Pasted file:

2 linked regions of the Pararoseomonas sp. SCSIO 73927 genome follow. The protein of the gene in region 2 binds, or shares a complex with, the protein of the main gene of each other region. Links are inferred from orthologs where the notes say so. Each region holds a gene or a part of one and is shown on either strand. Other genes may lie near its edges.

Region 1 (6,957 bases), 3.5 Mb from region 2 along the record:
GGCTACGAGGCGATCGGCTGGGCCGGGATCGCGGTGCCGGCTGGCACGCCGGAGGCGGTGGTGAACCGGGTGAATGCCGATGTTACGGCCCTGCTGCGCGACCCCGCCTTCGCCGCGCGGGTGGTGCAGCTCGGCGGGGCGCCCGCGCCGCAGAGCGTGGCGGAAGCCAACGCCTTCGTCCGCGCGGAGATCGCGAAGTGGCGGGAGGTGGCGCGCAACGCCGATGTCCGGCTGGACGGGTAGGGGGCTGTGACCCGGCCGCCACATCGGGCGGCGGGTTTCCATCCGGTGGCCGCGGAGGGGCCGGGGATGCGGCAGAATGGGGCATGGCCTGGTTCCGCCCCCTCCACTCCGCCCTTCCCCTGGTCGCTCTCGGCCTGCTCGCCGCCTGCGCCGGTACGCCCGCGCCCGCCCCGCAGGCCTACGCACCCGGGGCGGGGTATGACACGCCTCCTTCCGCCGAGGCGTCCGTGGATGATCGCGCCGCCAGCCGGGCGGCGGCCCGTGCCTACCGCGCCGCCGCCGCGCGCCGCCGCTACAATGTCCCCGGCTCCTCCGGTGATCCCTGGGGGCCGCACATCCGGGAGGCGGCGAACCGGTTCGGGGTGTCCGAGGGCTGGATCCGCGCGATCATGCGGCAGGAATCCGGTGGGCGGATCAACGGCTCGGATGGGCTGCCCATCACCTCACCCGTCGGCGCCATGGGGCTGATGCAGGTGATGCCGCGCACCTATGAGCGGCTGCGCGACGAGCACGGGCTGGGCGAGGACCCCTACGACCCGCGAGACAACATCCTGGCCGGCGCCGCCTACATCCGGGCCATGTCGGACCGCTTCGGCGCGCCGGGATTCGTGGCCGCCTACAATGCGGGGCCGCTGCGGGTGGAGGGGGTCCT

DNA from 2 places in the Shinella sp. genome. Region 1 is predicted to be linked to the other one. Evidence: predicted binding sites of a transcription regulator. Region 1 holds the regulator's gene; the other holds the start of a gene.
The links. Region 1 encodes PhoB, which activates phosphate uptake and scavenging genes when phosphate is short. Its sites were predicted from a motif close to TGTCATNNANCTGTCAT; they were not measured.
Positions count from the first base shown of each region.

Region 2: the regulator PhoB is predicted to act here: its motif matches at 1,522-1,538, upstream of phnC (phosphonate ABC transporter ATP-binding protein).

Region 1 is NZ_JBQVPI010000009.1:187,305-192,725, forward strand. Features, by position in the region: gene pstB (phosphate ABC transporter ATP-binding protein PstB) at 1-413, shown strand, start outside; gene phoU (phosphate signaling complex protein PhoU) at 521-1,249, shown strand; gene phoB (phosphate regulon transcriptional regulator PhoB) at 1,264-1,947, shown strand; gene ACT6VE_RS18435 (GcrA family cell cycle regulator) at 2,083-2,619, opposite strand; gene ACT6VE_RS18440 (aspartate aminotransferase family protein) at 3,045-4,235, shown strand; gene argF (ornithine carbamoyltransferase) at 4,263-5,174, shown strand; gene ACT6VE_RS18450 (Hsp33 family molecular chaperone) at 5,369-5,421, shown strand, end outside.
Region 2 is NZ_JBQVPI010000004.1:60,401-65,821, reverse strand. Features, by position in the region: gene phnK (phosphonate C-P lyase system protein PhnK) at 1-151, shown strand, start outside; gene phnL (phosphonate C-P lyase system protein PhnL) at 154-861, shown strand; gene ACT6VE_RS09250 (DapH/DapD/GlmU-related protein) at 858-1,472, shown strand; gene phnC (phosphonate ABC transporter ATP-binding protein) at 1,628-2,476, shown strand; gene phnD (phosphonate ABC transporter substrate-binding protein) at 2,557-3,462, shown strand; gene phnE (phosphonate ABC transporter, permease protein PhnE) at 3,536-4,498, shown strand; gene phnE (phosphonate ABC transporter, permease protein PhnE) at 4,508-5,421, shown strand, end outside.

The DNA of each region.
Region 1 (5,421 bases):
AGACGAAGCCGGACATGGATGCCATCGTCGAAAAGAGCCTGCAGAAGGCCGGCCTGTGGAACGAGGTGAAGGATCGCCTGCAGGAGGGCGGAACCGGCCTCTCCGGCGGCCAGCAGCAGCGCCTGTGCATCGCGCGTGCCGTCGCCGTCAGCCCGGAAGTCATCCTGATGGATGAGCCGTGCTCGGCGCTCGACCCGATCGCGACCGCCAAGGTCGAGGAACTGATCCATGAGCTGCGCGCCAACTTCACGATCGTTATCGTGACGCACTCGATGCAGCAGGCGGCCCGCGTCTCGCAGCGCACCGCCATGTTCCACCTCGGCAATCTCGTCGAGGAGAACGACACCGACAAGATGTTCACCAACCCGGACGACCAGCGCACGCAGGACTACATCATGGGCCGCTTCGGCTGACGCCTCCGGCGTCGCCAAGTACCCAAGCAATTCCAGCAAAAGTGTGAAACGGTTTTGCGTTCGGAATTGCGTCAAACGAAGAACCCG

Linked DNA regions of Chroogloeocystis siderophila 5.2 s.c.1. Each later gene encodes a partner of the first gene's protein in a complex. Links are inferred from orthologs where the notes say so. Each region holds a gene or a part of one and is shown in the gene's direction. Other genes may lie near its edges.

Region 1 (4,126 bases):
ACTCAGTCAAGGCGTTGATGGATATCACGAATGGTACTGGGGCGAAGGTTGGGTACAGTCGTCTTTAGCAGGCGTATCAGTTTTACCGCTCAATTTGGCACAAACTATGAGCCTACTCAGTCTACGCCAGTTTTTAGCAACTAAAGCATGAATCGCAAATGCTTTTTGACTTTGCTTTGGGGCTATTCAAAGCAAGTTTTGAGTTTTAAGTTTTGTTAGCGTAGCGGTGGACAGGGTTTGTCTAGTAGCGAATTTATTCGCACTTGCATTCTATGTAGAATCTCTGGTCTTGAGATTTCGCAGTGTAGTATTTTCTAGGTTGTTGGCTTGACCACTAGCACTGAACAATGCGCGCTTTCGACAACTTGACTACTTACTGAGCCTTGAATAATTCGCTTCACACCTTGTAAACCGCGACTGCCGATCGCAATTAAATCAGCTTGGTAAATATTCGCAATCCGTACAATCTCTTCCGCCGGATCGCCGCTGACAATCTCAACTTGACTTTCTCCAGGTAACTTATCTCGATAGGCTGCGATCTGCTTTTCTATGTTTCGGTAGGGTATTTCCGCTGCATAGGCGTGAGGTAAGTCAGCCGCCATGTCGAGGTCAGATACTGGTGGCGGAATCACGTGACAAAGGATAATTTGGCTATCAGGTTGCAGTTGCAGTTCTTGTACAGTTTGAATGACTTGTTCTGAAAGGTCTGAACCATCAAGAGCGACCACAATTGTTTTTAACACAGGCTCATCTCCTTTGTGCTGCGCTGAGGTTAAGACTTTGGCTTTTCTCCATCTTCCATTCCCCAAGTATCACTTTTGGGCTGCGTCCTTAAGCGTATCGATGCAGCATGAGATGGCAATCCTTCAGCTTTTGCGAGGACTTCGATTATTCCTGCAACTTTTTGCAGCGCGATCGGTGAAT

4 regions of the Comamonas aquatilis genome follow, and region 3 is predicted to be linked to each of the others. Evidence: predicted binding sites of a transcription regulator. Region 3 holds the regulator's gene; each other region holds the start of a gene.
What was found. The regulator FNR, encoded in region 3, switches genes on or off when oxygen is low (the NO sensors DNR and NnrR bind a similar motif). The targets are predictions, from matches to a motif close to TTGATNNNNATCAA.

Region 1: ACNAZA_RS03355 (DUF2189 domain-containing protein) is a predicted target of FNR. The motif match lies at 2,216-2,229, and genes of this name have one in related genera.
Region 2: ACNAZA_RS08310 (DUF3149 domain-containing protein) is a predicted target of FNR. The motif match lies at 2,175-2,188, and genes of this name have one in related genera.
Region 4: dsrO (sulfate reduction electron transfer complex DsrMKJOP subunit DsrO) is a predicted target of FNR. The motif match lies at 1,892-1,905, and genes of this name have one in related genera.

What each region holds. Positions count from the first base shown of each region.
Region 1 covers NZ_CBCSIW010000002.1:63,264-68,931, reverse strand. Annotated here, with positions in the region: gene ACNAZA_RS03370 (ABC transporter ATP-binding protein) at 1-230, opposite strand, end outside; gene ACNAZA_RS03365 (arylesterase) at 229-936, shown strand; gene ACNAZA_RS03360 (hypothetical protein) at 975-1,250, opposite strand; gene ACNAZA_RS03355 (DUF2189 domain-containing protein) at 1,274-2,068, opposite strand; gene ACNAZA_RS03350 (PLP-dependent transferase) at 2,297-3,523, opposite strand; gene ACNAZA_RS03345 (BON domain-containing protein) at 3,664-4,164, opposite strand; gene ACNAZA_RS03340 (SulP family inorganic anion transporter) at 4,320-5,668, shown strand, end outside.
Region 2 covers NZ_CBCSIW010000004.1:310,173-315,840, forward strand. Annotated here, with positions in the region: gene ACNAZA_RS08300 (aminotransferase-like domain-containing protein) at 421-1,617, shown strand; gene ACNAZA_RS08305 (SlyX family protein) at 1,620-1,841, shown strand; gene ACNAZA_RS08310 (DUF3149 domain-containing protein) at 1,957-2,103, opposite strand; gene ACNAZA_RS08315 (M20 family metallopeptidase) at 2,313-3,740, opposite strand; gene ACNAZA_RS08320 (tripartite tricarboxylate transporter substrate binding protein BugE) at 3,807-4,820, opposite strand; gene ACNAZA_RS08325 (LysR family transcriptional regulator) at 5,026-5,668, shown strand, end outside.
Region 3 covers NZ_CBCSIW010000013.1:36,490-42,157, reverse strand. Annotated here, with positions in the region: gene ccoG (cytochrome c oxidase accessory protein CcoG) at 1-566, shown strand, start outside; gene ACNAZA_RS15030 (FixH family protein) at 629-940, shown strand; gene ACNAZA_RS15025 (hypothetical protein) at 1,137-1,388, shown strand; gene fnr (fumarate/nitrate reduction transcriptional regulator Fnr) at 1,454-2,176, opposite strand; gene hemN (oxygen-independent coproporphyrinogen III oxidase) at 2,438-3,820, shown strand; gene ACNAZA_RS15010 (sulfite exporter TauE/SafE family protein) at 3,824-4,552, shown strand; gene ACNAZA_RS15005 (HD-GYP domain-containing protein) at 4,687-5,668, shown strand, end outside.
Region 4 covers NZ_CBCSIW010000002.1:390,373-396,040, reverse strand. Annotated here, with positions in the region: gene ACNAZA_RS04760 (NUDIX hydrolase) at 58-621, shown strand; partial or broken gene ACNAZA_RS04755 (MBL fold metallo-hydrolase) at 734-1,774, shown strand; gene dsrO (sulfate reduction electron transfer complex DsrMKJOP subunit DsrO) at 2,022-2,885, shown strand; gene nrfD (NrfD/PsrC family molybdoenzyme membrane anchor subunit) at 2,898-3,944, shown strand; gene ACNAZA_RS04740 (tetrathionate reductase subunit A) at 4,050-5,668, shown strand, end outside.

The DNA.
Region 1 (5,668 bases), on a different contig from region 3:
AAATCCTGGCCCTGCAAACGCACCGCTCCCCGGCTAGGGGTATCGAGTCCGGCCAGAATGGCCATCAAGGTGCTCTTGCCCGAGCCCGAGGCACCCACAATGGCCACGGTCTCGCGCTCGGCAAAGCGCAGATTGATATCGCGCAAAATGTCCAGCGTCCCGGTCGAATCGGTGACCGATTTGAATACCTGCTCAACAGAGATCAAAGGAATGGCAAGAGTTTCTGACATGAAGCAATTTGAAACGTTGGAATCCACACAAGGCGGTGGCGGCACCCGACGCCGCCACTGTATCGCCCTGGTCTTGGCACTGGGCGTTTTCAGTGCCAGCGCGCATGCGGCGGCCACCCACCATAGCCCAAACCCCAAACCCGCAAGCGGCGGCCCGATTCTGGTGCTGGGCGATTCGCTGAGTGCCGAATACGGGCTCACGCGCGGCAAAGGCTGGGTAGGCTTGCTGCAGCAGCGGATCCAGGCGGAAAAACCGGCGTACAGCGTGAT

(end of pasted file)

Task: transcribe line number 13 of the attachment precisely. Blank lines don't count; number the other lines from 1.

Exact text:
Linked DNA regions of Chroogloeocystis siderophila 5.2 s.c.1. Each later gene encodes a partner of the first gene's protein in a complex. Links are inferred from orthologs where the notes say so. Each region holds a gene or a part of one and is shown in the gene's direction. Other genes may lie near its edges.